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The Freedom Writers Diary: How a Teacher and 150 Teens Used Writing to Change Themselves and the World Around Them Paperback – October 12, 1999
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From Library Journal
When Gruwell was a first-year high school teacher in Long Beach, CA, teaching the "unteachables" (kids that no other teacher wanted to deal with), she discovered that most of her students had not heard of the Holocaust. Shocked, she introduced them to books about toleranceAfirst-person accounts by the likes of Anne Frank and Zlata Filopvic, who chronicled her life in war-torn Sarajevo. The students were inspired to start keeping diaries of their lives that showed the violence, homelessness, racism, illness, and abuse that surrounded them. These student diaries form the basis of this book, which is cut from the same mold as Dangerous Minds: the outsider teacher, who isn't supposed to last a month, comes in and rebuilds a class with tough love and hard work. Most readers will be proud to see how these students have succeeded; at the end of their four-year experience, the Freedom WritersAas they called themselves, in honor of the Freedom Riders of the 1960sAhad all graduated; Grunwell now works at the college level, instructing teachers on how to provide more interactive classes for their students. Recommended for youth, education, and urban studies collections.ADanna C. Bell-Russel, Lib. of Congress, Washington, DC
Copyright 1999 Reed Business Information, Inc.
About the Author
ERIN GRUWELL, the Freedom Writers, and her nonprofit organization have received many awards, including the prestigious Spirit of Anne Frank Award, and have appeared on The Oprah Winfrey Show, Prime Time Live, Good Morning America, and The View, to name a few. All 150 Freedom Writers went on to graduate from Wilson High. She lives in Long Beach, California.
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This book is a collection of 142 diary entries taken from the students and the candidness of these young people will shock some readers. Students share their most private thoughts, and they include daily encounters with physical violence; frequent engagements with guns and gunfire; everyday encounters with dysfunctional family members; and constant reminders of their own problems and those of the world immediately around them. Some of the entries sound like they were taken straight from the dialogue of a violent movie. Others sound like they came from the transcript of a busy social worker. They students generally write with a certain feeling of dread and despair. They cannot believe that anything positive will ever come from their lives and they don't believe that anything will ever get them away from their neighborhoods and away from the suffocating lifestyle that they have known since birth.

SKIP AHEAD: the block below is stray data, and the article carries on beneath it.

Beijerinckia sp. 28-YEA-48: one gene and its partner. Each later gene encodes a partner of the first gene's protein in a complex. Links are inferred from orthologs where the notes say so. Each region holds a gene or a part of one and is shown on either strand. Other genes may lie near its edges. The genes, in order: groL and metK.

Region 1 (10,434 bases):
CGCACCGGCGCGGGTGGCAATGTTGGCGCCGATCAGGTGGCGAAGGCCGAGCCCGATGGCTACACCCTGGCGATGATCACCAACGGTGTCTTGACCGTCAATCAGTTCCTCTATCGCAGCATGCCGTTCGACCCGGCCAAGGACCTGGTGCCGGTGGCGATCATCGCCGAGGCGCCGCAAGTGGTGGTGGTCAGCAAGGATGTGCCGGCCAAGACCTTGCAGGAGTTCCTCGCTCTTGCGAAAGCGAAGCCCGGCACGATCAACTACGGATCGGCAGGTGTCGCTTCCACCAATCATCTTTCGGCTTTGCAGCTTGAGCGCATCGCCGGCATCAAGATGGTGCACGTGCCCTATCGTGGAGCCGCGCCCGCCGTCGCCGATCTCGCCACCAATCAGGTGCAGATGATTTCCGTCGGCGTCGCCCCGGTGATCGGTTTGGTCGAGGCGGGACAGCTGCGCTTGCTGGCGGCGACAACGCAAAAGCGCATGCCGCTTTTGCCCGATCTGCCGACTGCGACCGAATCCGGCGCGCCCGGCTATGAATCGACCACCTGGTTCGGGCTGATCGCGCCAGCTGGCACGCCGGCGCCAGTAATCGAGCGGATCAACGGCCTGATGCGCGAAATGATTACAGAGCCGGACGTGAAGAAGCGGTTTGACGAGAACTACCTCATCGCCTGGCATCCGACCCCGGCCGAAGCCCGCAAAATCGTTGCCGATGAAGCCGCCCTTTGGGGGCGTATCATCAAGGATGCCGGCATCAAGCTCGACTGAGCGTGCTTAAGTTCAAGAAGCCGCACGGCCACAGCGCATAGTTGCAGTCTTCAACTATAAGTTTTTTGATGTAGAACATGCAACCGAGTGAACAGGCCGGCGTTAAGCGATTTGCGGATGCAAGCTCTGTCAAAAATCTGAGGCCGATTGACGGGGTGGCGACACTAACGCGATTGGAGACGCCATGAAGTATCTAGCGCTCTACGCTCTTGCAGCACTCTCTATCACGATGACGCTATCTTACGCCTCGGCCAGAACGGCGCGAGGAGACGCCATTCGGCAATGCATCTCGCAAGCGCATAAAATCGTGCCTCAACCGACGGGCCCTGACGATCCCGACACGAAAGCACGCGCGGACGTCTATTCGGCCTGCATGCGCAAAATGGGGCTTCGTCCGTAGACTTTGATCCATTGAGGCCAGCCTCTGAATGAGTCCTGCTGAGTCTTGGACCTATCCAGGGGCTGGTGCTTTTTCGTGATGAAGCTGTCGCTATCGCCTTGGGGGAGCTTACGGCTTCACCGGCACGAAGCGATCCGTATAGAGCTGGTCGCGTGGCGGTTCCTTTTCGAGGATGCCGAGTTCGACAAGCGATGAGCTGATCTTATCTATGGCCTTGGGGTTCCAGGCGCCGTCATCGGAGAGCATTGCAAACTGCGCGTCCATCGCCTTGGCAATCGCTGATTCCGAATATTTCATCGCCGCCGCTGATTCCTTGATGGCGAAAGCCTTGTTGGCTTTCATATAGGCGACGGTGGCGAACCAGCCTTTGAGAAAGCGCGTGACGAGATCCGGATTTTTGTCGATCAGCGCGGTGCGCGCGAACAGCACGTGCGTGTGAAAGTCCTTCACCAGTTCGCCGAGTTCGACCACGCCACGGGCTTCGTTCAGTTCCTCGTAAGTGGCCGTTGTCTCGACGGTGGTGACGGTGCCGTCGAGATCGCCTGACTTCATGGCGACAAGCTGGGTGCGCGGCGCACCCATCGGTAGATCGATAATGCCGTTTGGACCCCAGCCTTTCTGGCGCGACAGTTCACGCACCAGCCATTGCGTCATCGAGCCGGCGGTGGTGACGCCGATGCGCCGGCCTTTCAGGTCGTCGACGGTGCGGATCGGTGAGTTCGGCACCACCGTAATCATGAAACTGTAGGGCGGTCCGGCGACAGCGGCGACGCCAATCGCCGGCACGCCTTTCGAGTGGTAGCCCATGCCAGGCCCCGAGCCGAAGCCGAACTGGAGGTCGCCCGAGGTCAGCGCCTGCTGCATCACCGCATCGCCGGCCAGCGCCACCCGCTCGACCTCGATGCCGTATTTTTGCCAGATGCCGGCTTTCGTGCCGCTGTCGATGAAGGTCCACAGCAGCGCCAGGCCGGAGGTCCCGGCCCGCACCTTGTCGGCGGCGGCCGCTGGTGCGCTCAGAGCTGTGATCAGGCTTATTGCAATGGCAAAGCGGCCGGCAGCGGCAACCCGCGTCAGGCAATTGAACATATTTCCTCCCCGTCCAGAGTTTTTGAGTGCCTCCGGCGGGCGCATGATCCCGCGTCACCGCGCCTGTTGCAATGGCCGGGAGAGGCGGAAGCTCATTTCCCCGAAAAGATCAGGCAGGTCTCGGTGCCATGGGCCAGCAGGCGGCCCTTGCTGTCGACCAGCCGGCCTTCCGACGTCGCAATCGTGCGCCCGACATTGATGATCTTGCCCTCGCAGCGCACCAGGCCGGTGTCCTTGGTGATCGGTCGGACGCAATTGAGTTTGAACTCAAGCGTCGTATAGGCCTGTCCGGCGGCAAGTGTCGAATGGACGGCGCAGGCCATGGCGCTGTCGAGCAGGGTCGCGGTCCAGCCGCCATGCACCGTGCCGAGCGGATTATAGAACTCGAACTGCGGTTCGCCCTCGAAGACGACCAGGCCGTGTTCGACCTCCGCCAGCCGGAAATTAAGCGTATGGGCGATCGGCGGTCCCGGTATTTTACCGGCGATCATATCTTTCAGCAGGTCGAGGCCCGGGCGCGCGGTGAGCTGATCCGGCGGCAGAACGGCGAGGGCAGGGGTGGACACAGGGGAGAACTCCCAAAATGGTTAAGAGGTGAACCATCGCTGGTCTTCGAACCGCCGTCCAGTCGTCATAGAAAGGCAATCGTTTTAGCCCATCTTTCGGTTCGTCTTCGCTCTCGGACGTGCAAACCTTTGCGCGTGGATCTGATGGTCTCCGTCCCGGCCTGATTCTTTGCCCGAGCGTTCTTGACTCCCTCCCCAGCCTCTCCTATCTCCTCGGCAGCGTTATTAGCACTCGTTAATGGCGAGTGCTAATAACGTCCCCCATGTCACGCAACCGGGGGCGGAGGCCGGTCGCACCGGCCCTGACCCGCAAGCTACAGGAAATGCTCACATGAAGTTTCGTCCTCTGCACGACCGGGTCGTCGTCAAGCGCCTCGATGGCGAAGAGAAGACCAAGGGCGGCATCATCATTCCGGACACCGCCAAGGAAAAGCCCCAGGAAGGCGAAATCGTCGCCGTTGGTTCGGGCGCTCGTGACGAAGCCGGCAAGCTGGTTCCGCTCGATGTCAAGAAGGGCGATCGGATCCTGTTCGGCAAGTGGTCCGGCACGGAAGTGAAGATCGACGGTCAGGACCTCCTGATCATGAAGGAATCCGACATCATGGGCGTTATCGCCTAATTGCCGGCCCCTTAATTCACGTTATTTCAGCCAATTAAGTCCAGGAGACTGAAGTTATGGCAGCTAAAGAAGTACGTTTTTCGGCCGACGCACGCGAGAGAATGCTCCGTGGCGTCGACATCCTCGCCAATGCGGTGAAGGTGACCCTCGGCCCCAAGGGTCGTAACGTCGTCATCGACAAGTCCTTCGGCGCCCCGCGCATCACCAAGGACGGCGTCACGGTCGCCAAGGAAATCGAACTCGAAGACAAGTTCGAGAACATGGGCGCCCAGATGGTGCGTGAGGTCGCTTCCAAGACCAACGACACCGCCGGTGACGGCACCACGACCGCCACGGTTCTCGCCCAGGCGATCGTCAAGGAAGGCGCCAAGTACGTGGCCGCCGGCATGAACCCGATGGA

But as you read the diary entries, you will slowly notice a change in attitude. It starts out slowly and starts to grow. The pessimistic thoughts and general feelings of gloom and doom are slowly replaced by a positive outlook on life. The entries in this book are in chronological order so that the reader can clearly witness the changes as they take place. There are no names (except for a few exceptions), but in some instances you can tell by the stories which entries were written by the same people based on their content. The transformation of the students is encouraging, and they have Erin Gruwell to thank for the change in attitude that convinces these once hopeless underachievers to realize that they really are capable of great things.
One surprising quality of the entries in this book is the writing itself. It isn't perfect, but it is far better than many readers will imagine. I noticed this right away and I wondered how the students were able to learn to write so effectively in so little time. Then, I discovered why: Erin Gruwell wasn't content to let her students write sloppy, grammatically incorrect diary entries. She insisted that they take time to edit what they wrote each day. Only after close scrutiny with an editor's pen did their ordinary prose become good enough for inclusion in this book. This was a smart- not to mention educational- move by Ms. Gruwell. Not only did it make the entries more readable for publication in a book, it also taught the students how to proofread and make corrections so that their written material would be more presentable.
Overall, The Freedom Writers Diary is a very interesting, very realistic book written by a determined teacher and the 150 students whose lives she helped change for the better. The brutal honesty will shock, enrage, and sadden many readers. But the personal growth of these youngsters as they move from grade to grade and slowly mature into happier, more confident youth is both uplifting and inspiring. It shows the power that one person can have on the lives of others and it's a book worth reading for both educators and others who like books with fresh ideas and positive messages.
May our Heavenly Father help us all to be the persons we were created to be, treating everyone as we would like to be treated in every situation.
God help us all,